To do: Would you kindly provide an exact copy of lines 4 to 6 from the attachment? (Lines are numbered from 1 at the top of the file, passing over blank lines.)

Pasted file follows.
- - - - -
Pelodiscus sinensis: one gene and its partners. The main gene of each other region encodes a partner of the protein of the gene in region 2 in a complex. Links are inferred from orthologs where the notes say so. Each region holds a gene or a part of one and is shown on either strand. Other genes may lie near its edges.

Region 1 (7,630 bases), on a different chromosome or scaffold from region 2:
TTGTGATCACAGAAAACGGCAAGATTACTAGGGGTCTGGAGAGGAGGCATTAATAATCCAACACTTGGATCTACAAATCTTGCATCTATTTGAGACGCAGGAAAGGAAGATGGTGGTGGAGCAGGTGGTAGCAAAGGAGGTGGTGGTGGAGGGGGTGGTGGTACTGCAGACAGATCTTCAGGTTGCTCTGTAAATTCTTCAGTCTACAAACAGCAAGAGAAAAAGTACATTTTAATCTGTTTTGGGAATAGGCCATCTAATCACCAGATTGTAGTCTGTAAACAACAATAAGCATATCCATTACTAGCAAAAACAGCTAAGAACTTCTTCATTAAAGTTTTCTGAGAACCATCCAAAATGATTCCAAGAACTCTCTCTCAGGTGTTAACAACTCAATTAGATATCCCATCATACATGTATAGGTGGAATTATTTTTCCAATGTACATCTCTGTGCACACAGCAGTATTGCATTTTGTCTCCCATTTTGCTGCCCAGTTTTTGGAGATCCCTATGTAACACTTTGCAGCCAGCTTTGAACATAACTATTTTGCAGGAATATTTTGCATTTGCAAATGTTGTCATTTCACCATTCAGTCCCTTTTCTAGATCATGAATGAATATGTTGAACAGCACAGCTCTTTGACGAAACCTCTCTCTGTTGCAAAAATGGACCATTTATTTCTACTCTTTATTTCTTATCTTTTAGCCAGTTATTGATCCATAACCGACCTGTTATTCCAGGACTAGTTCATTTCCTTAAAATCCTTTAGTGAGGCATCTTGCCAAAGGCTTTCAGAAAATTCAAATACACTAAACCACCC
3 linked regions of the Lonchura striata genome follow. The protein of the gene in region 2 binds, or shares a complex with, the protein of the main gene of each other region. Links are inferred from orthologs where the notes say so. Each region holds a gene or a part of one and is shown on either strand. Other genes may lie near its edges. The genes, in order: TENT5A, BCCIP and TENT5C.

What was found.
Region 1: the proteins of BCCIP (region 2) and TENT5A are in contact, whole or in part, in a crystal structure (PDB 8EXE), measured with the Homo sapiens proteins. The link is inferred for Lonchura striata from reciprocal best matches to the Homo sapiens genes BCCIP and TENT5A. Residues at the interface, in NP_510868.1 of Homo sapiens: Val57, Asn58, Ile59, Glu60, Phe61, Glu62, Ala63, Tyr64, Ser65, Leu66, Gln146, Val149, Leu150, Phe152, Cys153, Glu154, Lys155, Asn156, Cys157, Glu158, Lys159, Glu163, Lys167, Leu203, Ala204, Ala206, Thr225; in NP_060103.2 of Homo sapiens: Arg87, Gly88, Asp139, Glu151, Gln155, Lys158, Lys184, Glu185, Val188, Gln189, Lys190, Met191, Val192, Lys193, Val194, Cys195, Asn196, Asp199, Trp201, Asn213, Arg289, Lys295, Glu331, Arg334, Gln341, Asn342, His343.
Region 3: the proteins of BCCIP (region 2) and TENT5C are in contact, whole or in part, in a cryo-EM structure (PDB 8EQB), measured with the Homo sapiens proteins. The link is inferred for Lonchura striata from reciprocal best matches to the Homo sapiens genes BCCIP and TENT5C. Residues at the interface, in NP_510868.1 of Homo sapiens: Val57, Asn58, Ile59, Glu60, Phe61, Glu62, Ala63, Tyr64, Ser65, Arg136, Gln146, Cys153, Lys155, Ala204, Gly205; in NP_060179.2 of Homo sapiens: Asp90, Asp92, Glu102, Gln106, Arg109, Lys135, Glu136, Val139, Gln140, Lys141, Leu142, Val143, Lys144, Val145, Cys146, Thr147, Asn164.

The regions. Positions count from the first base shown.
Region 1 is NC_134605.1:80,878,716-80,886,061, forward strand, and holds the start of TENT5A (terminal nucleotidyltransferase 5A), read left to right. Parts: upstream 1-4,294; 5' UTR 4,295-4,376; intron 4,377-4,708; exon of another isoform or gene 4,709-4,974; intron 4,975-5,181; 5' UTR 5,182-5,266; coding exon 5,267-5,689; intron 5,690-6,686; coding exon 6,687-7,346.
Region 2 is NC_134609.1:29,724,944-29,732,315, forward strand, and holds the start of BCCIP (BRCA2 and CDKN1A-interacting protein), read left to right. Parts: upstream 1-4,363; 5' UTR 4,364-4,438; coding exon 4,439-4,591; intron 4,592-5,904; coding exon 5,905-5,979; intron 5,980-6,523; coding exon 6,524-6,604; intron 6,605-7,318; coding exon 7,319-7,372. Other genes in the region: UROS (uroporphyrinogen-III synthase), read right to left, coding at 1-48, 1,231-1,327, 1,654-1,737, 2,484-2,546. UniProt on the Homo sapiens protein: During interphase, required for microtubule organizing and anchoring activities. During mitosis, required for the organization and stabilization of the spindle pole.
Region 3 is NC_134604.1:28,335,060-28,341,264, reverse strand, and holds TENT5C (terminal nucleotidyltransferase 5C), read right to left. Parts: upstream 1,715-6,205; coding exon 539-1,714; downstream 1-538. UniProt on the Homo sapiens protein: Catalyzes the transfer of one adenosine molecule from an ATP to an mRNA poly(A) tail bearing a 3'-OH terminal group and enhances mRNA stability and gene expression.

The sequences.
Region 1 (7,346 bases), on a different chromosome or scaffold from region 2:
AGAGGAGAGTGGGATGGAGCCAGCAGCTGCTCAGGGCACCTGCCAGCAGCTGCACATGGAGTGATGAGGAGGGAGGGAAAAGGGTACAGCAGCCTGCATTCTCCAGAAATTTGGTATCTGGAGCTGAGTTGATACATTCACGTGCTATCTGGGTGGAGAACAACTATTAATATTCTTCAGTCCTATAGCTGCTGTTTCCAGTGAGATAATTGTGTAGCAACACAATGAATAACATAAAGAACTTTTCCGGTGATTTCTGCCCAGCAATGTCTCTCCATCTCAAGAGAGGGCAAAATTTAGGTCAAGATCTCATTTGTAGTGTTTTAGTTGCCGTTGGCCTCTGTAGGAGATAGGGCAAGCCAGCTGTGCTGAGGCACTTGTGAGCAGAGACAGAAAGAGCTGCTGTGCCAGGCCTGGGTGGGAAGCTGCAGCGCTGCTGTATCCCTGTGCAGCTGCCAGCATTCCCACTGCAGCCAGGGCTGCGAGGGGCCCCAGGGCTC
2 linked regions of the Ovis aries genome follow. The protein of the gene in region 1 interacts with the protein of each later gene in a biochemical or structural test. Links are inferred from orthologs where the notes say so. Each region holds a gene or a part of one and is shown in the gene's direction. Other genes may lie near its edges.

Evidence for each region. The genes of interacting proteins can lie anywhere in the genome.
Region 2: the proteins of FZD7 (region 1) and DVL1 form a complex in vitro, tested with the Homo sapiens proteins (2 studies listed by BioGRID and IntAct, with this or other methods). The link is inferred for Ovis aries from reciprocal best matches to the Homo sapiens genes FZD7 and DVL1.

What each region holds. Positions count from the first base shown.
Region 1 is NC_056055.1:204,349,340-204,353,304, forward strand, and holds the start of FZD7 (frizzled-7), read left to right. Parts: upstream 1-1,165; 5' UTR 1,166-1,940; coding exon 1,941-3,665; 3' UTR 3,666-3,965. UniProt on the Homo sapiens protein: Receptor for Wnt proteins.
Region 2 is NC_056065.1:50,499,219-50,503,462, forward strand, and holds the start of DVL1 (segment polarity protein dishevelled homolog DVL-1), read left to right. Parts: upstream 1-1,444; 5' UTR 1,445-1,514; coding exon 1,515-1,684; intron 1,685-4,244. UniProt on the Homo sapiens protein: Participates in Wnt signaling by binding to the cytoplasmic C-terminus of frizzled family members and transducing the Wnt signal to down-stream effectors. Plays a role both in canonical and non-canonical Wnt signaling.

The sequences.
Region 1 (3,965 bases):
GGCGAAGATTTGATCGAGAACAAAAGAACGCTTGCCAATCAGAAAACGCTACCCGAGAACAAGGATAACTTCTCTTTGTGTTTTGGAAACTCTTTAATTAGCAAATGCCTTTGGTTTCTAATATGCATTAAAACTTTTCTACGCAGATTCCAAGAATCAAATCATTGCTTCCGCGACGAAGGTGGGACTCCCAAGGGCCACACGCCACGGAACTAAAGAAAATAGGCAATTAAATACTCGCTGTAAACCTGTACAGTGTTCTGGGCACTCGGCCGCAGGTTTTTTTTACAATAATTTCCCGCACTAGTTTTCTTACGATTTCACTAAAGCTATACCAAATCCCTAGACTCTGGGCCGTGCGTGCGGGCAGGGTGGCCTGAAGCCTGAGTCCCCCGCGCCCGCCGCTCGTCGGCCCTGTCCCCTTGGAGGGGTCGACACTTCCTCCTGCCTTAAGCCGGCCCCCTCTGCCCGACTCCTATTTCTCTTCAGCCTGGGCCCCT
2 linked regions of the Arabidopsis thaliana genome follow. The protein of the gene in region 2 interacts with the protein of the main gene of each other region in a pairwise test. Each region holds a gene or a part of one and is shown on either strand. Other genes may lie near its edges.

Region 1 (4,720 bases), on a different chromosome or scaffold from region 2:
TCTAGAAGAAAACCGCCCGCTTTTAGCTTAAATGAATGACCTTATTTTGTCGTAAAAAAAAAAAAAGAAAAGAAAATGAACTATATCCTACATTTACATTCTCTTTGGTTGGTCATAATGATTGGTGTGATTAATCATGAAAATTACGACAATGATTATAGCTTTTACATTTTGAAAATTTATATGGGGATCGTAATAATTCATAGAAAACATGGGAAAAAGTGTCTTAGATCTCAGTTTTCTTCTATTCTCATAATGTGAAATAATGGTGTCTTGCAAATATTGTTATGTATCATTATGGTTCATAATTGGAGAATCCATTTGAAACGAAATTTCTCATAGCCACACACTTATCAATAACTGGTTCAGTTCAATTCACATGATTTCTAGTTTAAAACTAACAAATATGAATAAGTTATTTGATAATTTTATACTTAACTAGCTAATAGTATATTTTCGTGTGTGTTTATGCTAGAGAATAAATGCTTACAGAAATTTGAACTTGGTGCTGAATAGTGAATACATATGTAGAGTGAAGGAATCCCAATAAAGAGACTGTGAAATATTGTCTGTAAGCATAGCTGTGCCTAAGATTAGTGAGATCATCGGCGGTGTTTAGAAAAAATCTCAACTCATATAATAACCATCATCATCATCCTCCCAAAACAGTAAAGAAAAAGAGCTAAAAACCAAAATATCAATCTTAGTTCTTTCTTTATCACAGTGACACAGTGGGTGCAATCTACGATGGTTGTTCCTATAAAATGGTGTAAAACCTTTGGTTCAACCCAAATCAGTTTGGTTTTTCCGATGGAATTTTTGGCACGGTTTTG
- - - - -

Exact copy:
3 linked regions of the Lonchura striata genome follow. The protein of the gene in region 2 binds, or shares a complex with, the protein of the main gene of each other region. Links are inferred from orthologs where the notes say so. Each region holds a gene or a part of one and is shown on either strand. Other genes may lie near its edges. The genes, in order: TENT5A, BCCIP and TENT5C.

What was found.
Region 1: the proteins of BCCIP (region 2) and TENT5A are in contact, whole or in part, in a crystal structure (PDB 8EXE), measured with the Homo sapiens proteins. The link is inferred for Lonchura striata from reciprocal best matches to the Homo sapiens genes BCCIP and TENT5A. Residues at the interface, in NP_510868.1 of Homo sapiens: Val57, Asn58, Ile59, Glu60, Phe61, Glu62, Ala63, Tyr64, Ser65, Leu66, Gln146, Val149, Leu150, Phe152, Cys153, Glu154, Lys155, Asn156, Cys157, Glu158, Lys159, Glu163, Lys167, Leu203, Ala204, Ala206, Thr225; in NP_060103.2 of Homo sapiens: Arg87, Gly88, Asp139, Glu151, Gln155, Lys158, Lys184, Glu185, Val188, Gln189, Lys190, Met191, Val192, Lys193, Val194, Cys195, Asn196, Asp199, Trp201, Asn213, Arg289, Lys295, Glu331, Arg334, Gln341, Asn342, His343.